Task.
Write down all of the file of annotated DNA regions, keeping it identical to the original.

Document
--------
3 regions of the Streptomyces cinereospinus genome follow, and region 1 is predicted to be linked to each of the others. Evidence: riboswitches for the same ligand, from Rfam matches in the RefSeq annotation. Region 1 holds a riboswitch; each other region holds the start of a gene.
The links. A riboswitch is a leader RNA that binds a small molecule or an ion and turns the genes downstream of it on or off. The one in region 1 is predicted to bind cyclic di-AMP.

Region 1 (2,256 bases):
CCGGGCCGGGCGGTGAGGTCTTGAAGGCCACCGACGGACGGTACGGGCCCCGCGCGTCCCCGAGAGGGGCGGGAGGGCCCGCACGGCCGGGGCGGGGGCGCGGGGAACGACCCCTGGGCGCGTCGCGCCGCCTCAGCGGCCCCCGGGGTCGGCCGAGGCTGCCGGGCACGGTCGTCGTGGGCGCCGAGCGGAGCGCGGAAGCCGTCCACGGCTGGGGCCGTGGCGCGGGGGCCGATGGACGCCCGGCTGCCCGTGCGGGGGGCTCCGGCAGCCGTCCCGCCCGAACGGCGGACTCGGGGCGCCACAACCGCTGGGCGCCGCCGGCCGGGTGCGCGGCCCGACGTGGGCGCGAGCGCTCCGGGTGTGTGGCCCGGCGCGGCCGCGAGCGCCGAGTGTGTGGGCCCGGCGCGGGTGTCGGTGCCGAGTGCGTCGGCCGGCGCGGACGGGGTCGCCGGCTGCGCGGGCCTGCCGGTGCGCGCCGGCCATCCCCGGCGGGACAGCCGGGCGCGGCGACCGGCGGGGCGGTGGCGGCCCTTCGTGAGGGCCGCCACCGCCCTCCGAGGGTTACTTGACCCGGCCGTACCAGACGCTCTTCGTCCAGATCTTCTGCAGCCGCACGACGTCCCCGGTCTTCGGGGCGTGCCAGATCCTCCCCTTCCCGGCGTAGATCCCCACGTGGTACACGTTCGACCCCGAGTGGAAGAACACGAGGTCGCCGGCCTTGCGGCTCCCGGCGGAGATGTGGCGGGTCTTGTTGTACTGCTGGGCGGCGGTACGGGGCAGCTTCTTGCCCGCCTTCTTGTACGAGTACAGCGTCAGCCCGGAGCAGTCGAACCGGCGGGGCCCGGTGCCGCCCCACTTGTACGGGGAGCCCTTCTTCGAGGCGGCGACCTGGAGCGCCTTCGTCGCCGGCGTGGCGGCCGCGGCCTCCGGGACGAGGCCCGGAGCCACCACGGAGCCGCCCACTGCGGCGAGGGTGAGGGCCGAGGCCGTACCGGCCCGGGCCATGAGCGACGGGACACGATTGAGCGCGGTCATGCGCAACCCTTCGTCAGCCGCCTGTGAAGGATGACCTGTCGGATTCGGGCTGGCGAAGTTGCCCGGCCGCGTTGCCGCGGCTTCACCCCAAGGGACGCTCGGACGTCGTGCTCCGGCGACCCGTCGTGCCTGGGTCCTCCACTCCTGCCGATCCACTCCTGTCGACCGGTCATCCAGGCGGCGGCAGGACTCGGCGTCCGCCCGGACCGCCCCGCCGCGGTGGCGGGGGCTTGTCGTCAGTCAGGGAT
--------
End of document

3 regions of the Streptomyces cinereospinus genome follow, and region 1 is predicted to be linked to each of the others. Evidence: riboswitches for the same ligand, from Rfam matches in the RefSeq annotation. Region 1 holds a riboswitch; each other region holds the start of a gene.
The links. A riboswitch is a leader RNA that binds a small molecule or an ion and turns the genes downstream of it on or off. The one in region 1 is predicted to bind cyclic di-AMP.

Region 1 (2,256 bases):
CCGGGCCGGGCGGTGAGGTCTTGAAGGCCACCGACGGACGGTACGGGCCCCGCGCGTCCCCGAGAGGGGCGGGAGGGCCCGCACGGCCGGGGCGGGGGCGCGGGGAACGACCCCTGGGCGCGTCGCGCCGCCTCAGCGGCCCCCGGGGTCGGCCGAGGCTGCCGGGCACGGTCGTCGTGGGCGCCGAGCGGAGCGCGGAAGCCGTCCACGGCTGGGGCCGTGGCGCGGGGGCCGATGGACGCCCGGCTGCCCGTGCGGGGGGCTCCGGCAGCCGTCCCGCCCGAACGGCGGACTCGGGGCGCCACAACCGCTGGGCGCCGCCGGCCGGGTGCGCGGCCCGACGTGGGCGCGAGCGCTCCGGGTGTGTGGCCCGGCGCGGCCGCGAGCGCCGAGTGTGTGGGCCCGGCGCGGGTGTCGGTGCCGAGTGCGTCGGCCGGCGCGGACGGGGTCGCCGGCTGCGCGGGCCTGCCGGTGCGCGCCGGCCATCCCCGGCGGGACAGCCGGGCGCGGCGACCGGCGGGGCGGTGGCGGCCCTTCGTGAGGGCCGCCACCGCCCTCCGAGGGTTACTTGACCCGGCCGTACCAGACGCTCTTCGTCCAGATCTTCTGCAGCCGCACGACGTCCCCGGTCTTCGGGGCGTGCCAGATCCTCCCCTTCCCGGCGTAGATCCCCACGTGGTACACGTTCGACCCCGAGTGGAAGAACACGAGGTCGCCGGCCTTGCGGCTCCCGGCGGAGATGTGGCGGGTCTTGTTGTACTGCTGGGCGGCGGTACGGGGCAGCTTCTTGCCCGCCTTCTTGTACGAGTACAGCGTCAGCCCGGAGCAGTCGAACCGGCGGGGCCCGGTGCCGCCCCACTTGTACGGGGAGCCCTTCTTCGAGGCGGCGACCTGGAGCGCCTTCGTCGCCGGCGTGGCGGCCGCGGCCTCCGGGACGAGGCCCGGAGCCACCACGGAGCCGCCCACTGCGGCGAGGGTGAGGGCCGAGGCCGTACCGGCCCGGGCCATGAGCGACGGGACACGATTGAGCGCGGTCATGCGCAACCCTTCGTCAGCCGCCTGTGAAGGATGACCTGTCGGATTCGGGCTGGCGAAGTTGCCCGGCCGCGTTGCCGCGGCTTCACCCCAAGGGACGCTCGGACGTCGTGCTCCGGCGACCCGTCGTGCCTGGGTCCTCCACTCCTGCCGATCCACTCCTGTCGACCGGTCATCCAGGCGGCGGCAGGACTCGGCGTCCGCCCGGACCGCCCCGCCGCGGTGGCGGGGGCTTGTCGTCAGTCAGGGAT